BOOK REVIEW: Goa Travels ed. by Manohar Shetty

Goa Travels: Being the Accounts of Travellers from the 16th to the 21st CenturyGoa Travels: Being the Accounts of Travellers from the 16th to the 21st Century by Manohar Shetty
My rating: 5 of 5 stars

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I picked up this book because I’m now planning a trip to Goa — only my second trip to India’s smallest state and my first to the north beach area for which it has become such a popular destination in recent decades. It’s always good to get a literary feel for a place, perhaps receiving some insights one might otherwise miss. In a way, this is the perfect book for that purpose in that it offers outsider views of Goa across time. [In another way, it’s admittedly a skewed view.]

This book gathers written excerpts from travelers to Goa. It’s divided into three parts. The first part mostly covers the sixteenth and seventeenth centuries, back when Goa was a Portuguese colony. This is the largest section and includes twenty-one pieces by priests, sailors, merchants, and adventurers. This section shows a preoccupation with a few features of Goan culture that seized travelers’ attention. One of these was the terrifying practice of sati, in which a widow would throw herself on her deceased husband’s funeral pyre and be burned alive. Another was the obsessively guarded way wives were treated, generally barred from doing anything in public or with those who weren’t blood relatives.

The second section, also the shortest, features one piece on the Goan Inquisition, which was an extension of the Portuguese Inquisition and one of the major examples of horrifying behavior by the Roman Catholic church. While it’s alarming and gruesome to read about, it’s nonetheless fascinating.

The final section is about the modern era, which – for the purposes of this book – runs from about the 1950’s (after India gained independence from Britain, but while Goa was still a Portuguese colony,) through its days on the Hippie Trail, and on to more-or-less the present. I knew about Goa as a hippie hangout during that countercultural revolution, but I was less aware of what went on between Indian independence and Goa’s independence from Portugal. Among the seven pieces in this section, one also gets a feel for the challenges of having an intensely culturally conservative population packed into India’s smallest state with what is probably South Asia’s biggest party destination.

I learned a lot of fascinating facts from reading this book. It may be a bit sensationalist in some places and vaguely racist in others, but it’s not boring.


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BOOK REVIEW: Introducing the Enlightenment by Lloyd Spencer

Introducing the Enlightenment: A Graphic GuideIntroducing the Enlightenment: A Graphic Guide by Lloyd Spencer
My rating: 4 of 5 stars

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This brief illustrated guide offers a history of the Age of Enlightenment with a particular focus on the changing philosophical landscape and its opposition. It does dip into the literature and arts of the time, but most intensely with respect to philosophical novels. It also discusses a burgeoning scientific scene, but mostly with respect to Isaac Newton and his influence. The Enlightenment was an age in which religion’s hold on the populace was declining and tolerance of other sects was increasing, and at the same time there was increasing liberalization, rationality, and openness to new ideas. Therefore, much of the focus is on philosophy of religion and political philosophy, and Locke, Bacon, Rousseau, Diderot, and Voltaire are the most extensively discussed personalities. (Particularly Rousseau and Voltaire as their contrasting views offered insight to the breadth of views among Enlightenment philosophers.)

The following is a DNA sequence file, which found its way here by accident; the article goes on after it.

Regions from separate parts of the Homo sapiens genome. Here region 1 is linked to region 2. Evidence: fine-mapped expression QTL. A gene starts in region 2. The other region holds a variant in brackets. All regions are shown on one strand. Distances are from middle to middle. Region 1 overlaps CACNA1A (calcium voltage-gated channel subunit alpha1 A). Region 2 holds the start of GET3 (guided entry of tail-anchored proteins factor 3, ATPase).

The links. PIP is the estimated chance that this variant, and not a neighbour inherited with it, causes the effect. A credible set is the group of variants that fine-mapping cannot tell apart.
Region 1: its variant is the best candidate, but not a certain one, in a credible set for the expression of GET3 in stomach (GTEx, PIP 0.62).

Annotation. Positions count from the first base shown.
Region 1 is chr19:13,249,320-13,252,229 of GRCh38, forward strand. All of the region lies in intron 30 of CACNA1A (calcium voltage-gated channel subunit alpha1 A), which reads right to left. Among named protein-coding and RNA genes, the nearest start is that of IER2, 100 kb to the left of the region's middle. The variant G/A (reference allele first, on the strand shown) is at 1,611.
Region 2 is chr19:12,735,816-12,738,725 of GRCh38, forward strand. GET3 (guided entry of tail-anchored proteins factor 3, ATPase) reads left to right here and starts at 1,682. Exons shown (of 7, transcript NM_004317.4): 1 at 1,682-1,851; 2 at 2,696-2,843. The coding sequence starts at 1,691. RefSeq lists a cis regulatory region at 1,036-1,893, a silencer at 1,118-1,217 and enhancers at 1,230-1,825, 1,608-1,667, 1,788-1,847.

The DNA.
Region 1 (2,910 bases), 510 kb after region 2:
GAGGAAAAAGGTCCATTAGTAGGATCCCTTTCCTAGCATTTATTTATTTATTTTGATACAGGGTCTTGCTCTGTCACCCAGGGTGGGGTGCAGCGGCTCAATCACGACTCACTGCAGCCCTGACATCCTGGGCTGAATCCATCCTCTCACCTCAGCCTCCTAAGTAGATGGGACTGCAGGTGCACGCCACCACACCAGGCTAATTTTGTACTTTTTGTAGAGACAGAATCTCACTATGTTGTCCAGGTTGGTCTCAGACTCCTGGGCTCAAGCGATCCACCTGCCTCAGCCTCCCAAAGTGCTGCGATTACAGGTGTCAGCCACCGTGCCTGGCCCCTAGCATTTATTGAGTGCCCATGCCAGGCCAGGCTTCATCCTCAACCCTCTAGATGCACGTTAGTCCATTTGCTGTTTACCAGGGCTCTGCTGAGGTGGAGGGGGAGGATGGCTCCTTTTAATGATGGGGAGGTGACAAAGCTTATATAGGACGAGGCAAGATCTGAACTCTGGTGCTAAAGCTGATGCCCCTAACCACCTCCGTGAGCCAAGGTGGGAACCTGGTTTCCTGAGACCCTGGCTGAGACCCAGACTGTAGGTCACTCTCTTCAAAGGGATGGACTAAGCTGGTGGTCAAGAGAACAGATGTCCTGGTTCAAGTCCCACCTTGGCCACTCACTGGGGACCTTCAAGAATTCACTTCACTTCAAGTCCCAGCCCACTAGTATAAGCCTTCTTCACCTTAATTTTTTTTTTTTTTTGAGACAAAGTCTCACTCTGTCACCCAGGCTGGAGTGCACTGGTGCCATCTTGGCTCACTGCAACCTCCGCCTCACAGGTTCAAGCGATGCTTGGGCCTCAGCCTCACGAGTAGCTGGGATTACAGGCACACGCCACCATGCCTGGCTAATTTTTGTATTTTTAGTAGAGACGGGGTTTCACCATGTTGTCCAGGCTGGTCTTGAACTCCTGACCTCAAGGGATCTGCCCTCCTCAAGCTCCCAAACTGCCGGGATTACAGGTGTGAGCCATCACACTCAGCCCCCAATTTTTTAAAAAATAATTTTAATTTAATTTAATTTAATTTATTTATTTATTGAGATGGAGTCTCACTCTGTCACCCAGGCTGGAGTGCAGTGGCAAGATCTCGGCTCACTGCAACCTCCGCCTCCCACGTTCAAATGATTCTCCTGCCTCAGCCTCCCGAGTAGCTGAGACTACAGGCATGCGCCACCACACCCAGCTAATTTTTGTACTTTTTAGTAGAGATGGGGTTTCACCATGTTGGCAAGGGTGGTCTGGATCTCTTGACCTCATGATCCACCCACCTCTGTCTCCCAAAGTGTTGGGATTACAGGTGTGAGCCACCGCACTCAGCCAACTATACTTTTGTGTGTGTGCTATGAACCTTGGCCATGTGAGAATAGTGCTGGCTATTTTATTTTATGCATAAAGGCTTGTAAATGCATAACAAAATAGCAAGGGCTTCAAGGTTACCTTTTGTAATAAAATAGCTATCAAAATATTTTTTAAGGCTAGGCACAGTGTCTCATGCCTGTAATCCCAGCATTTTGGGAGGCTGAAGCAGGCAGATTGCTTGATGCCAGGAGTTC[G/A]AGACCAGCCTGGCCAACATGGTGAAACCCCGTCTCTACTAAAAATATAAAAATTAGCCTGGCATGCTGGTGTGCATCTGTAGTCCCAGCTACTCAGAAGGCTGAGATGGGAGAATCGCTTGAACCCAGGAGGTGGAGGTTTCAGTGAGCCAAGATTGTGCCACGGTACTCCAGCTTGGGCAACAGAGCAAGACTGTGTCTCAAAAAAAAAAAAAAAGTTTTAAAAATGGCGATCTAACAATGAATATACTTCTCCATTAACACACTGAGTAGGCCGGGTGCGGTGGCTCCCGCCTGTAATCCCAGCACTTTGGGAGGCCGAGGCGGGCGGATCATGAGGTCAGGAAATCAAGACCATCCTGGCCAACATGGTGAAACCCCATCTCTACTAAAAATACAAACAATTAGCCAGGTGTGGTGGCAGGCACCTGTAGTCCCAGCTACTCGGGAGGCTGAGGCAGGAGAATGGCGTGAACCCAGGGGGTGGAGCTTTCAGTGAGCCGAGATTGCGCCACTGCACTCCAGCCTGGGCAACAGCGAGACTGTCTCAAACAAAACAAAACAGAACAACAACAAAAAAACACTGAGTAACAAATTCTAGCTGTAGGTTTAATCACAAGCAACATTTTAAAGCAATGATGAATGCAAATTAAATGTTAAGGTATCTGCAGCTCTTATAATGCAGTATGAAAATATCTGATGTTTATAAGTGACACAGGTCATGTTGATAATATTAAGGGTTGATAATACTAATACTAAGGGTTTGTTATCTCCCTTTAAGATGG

I felt this book did a fine job of delivering an overview of the era and the new ideas that informed it. It drew heavily on quintessential quotes of major figures of the day (particularly the very quotable Voltaire.) It’s a fine place to begin one’s examination of the topic and includes a “Further Reading” section as a means to direct those who would like deeper insight into the subject.


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BOOK REVIEW: The Gothic: A Very Short Introduction by Nick Groom

The Gothic: A Very Short IntroductionThe Gothic: A Very Short Introduction by Nick Groom
My rating: 5 of 5 stars

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Gothicness is the perfect kind of subject for the VSI series because it’s one of those areas about which everybody knows something, and yet knows nothing, really. Goth is [or has been] a people (or some people’s perception of other people,) an architectural style, a literary / cinematic genre, a contemporary lifestyle, and a political motif. Because of this diversity, even people who have a degree of expertise on some aspect of gothicness may have little understanding of other aspects or how these varied forms of gothicness relate (if they do, and – if they don’t — why enough people believe they relate to have made this well-formed, consensus view of connectedness.)